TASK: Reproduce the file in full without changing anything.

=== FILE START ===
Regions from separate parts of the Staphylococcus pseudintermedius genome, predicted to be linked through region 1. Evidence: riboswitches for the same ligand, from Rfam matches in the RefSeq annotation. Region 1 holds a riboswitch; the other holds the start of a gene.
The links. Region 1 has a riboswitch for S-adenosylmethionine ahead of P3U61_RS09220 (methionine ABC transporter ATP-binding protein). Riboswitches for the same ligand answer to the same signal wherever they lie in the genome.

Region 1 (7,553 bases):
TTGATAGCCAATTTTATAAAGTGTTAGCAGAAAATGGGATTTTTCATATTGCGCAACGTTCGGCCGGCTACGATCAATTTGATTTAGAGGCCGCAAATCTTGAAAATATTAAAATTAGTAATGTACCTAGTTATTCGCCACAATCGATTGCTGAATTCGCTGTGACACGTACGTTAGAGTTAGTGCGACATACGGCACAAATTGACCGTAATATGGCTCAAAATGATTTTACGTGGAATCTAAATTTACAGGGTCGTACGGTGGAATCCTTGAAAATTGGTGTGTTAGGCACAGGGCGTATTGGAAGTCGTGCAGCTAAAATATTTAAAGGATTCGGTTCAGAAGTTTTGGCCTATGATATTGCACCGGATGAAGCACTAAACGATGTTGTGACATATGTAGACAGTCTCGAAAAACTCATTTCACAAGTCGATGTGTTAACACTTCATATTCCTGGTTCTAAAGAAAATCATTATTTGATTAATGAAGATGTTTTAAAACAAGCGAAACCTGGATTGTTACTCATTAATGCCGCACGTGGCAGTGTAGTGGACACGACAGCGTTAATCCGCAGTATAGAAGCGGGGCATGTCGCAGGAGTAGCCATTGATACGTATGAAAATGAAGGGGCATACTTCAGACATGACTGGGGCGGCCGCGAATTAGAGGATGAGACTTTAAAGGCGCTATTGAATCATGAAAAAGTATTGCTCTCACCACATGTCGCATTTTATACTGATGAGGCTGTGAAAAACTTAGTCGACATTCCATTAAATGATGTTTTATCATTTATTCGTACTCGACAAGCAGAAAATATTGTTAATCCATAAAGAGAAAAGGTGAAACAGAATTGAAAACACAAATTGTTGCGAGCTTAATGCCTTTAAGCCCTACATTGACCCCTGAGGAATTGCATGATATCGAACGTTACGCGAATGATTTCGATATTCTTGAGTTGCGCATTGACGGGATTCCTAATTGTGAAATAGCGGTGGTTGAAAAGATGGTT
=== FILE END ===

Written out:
Regions from separate parts of the Staphylococcus pseudintermedius genome, predicted to be linked through region 1. Evidence: riboswitches for the same ligand, from Rfam matches in the RefSeq annotation. Region 1 holds a riboswitch; the other holds the start of a gene.
The links. Region 1 has a riboswitch for S-adenosylmethionine ahead of P3U61_RS09220 (methionine ABC transporter ATP-binding protein). Riboswitches for the same ligand answer to the same signal wherever they lie in the genome.

Region 1 (7,553 bases):
TTGATAGCCAATTTTATAAAGTGTTAGCAGAAAATGGGATTTTTCATATTGCGCAACGTTCGGCCGGCTACGATCAATTTGATTTAGAGGCCGCAAATCTTGAAAATATTAAAATTAGTAATGTACCTAGTTATTCGCCACAATCGATTGCTGAATTCGCTGTGACACGTACGTTAGAGTTAGTGCGACATACGGCACAAATTGACCGTAATATGGCTCAAAATGATTTTACGTGGAATCTAAATTTACAGGGTCGTACGGTGGAATCCTTGAAAATTGGTGTGTTAGGCACAGGGCGTATTGGAAGTCGTGCAGCTAAAATATTTAAAGGATTCGGTTCAGAAGTTTTGGCCTATGATATTGCACCGGATGAAGCACTAAACGATGTTGTGACATATGTAGACAGTCTCGAAAAACTCATTTCACAAGTCGATGTGTTAACACTTCATATTCCTGGTTCTAAAGAAAATCATTATTTGATTAATGAAGATGTTTTAAAACAAGCGAAACCTGGATTGTTACTCATTAATGCCGCACGTGGCAGTGTAGTGGACACGACAGCGTTAATCCGCAGTATAGAAGCGGGGCATGTCGCAGGAGTAGCCATTGATACGTATGAAAATGAAGGGGCATACTTCAGACATGACTGGGGCGGCCGCGAATTAGAGGATGAGACTTTAAAGGCGCTATTGAATCATGAAAAAGTATTGCTCTCACCACATGTCGCATTTTATACTGATGAGGCTGTGAAAAACTTAGTCGACATTCCATTAAATGATGTTTTATCATTTATTCGTACTCGACAAGCAGAAAATATTGTTAATCCATAAAGAGAAAAGGTGAAACAGAATTGAAAACACAAATTGTTGCGAGCTTAATGCCTTTAAGCCCTACATTGACCCCTGAGGAATTGCATGATATCGAACGTTACGCGAATGATTTCGATATTCTTGAGTTGCGCATTGACGGGATTCCTAATTGTGAAATAGCGGTGGTTGAAAAGATGGTT